Variations in the percentage daily intake of BPA in foods commonly consumed in Southwest Nigeria are shown in Fig. 1. Aquatic foods category had the highest contribution (33%) to the total daily intake of BPA while chicken eggs and cereal did not contribute to the total daily intake of BPA in Southwest Nigeria. The order of estimated daily intake of BPA was: aquatic foods (33%) > edible oils (26%) = meat products (26%) > vegetables (7%) > dairy products (6%) > fruits (2%) > chicken eggs (0%) = cereals (%). The estimated daily intake of BPA in the selected food categories are presented in Table 3. The daily intake of BPA in meat products, aquatic foods, dairy products, edible oils, fruits, vegetable, chicken eggs, and cereals were 7.91, 10.2, 1.80, 7.95, 0.49, 2.04, 0.00 and 0.00 ng/kg/day, respectively. The total daily intake of BPA in the selected food categories was 30.4 ng/kg/day. By food types, the estimated daily intake of BPA ranged from 0.00–9.58 ng/kg/day (Table 4). The highest estimated daily intake was obtained in dried fish, followed by frozen fish, vegetable oils, palm oils, canned fish, canned evaporated milk, crayfish, canned beef, canned tomatoes, apple juice, canned chicken, and processed cheese. Raw beef, raw chicken, raw cheese, chicken eggs, raw apples, raw tomatoes, beans and rice did not contribute to the estimated total daily intake of BPA in Southwest Nigeria. The highest estimated daily intake of BPA was in dried fish, followed by frozen fish, canned fish and crayfish in the aquatic food category (Table 4). In the meat products category, the highest estimated daily intake of BPA was in canned beef and canned chicken while BPA was not ingested in raw beef and raw chicken, respectively. In dairy products category, the highest daily intake of BPA was in canned evaporated milk, followed by packaged cheese while raw cheese did not contribute to the total estimated daily intake. In the edible oils category, considerable amount of BPA was ingested in the vegetable and palm oils while chicken eggs contributed nothing to the estimated daily intake of BPA. In the fruits and vegetables categories, raw apples and tomatoes, respectively did not contribute to the estimated daily intake of BPA while apple juice and canned tomatoes contributed to the estimated daily intake of BPA (Table 4). The total daily intake of BPA in the selected foods commonly consumed in Southwest Nigeria by sex was 21.8 and 23.6 ng/kg bw/day for the males and females, respectively (Table 3). These values were lower than 35.1, 200–2000, 180 and 80 ng/kg bw/day reported in the USA45, Taiwan37, Canada46 and New Zealand47, respectively. The estimated daily intakes in the selected food categories by sex were subjected to T-test distribution to ascertain if there is a significant difference between them. There is no significant difference between the estimated daily intakes of BPA by males and females in Southwest Nigeria (p = 0.24 at α = 0.05).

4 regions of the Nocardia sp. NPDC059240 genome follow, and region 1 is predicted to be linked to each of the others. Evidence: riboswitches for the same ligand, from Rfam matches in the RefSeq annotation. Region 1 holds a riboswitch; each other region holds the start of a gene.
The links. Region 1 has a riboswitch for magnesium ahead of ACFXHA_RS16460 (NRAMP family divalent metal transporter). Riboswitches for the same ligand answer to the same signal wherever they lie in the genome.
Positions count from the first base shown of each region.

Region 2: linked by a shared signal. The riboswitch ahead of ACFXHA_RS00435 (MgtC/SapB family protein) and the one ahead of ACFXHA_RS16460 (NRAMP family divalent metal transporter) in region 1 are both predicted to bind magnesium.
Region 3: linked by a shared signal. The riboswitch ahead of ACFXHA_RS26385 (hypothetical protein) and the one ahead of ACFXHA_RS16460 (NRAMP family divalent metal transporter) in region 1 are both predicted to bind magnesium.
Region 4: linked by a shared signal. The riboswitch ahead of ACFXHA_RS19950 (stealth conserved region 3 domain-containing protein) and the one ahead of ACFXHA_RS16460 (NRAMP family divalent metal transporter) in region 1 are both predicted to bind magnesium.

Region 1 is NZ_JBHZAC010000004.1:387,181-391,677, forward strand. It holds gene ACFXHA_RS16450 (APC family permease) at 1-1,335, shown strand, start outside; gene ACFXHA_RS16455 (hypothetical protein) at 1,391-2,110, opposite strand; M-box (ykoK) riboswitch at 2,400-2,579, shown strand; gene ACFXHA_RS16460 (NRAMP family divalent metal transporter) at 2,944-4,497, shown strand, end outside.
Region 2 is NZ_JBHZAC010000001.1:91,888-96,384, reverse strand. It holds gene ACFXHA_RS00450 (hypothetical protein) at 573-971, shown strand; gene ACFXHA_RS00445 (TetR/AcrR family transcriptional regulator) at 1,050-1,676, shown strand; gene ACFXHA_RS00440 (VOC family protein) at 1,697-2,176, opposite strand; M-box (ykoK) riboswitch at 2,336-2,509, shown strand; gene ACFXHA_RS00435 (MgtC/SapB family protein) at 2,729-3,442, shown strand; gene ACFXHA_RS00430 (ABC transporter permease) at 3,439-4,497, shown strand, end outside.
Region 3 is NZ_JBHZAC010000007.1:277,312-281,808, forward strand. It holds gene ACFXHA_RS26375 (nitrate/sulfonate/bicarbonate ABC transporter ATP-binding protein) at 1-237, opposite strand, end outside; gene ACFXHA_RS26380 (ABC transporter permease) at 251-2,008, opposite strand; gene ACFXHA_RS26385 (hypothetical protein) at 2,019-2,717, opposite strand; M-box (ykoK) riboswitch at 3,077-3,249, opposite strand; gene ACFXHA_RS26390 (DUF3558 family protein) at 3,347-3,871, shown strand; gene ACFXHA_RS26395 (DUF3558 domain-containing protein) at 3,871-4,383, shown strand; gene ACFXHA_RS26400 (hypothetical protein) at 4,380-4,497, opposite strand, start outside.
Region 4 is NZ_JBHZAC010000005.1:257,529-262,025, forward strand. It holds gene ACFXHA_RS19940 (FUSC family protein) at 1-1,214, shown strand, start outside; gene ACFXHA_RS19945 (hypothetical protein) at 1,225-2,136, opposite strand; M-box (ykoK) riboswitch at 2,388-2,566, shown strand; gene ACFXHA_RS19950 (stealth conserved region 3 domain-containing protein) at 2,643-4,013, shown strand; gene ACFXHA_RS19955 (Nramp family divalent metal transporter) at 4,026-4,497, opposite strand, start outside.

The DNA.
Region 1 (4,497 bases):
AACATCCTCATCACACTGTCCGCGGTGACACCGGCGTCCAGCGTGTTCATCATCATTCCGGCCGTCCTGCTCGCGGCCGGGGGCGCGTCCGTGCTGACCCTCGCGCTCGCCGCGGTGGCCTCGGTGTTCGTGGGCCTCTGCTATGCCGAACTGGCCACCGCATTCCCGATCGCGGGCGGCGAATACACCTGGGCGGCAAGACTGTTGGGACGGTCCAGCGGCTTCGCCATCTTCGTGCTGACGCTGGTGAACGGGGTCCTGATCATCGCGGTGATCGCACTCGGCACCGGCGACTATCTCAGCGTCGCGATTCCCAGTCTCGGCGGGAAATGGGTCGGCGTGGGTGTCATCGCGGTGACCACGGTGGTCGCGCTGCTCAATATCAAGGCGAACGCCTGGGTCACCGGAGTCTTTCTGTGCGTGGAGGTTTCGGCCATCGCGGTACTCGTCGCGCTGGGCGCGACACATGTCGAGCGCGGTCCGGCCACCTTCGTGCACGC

Figure 1
figure 1

Contribution of selected food categories commonly consumed in Southwest Nigeria to daily intake of BPA.

Table 3 Estimated daily intake of BPA in selected foods commonly consumed by adults’ in Southwest Nigeria.
Table 4 Estimated Daily intake of BPA in selected foods commonly consumed by adults in Southwest Nigeria by food types.

The values of HI of BPA in the selected foods commonly consumed in Southwest Nigeria ranged from 0.00–2.04 × 10−4 (Table 5). In all the food categories and food types, HI was lower than 1, which suggested no human risk of exposure to BPA by ingestion of the selected foods commonly consumed in Southwest Nigeria. HI > 1 indicates potential risk of human exposure. In most cases, the HI of all the selected food categories was higher in the females than in the males except in meat products (Table 5). Chicken eggs and cereals did not contribute to the health risk of BPA in both males and females in Southwest Nigeria. The HI obtained was subjected to T-test distribution to ascertain if there is a significant difference between the estimated health risk indices associated with males and females exposure to BPA in foods commonly consumed in Southwest Nigeria. There is no significant difference between them at α = 0.05 (p = 0.25).

Table 5 Health risk index (HI) of BPA in selected foods commonly consumed by adults’ in Southwest Nigeria.

Discussion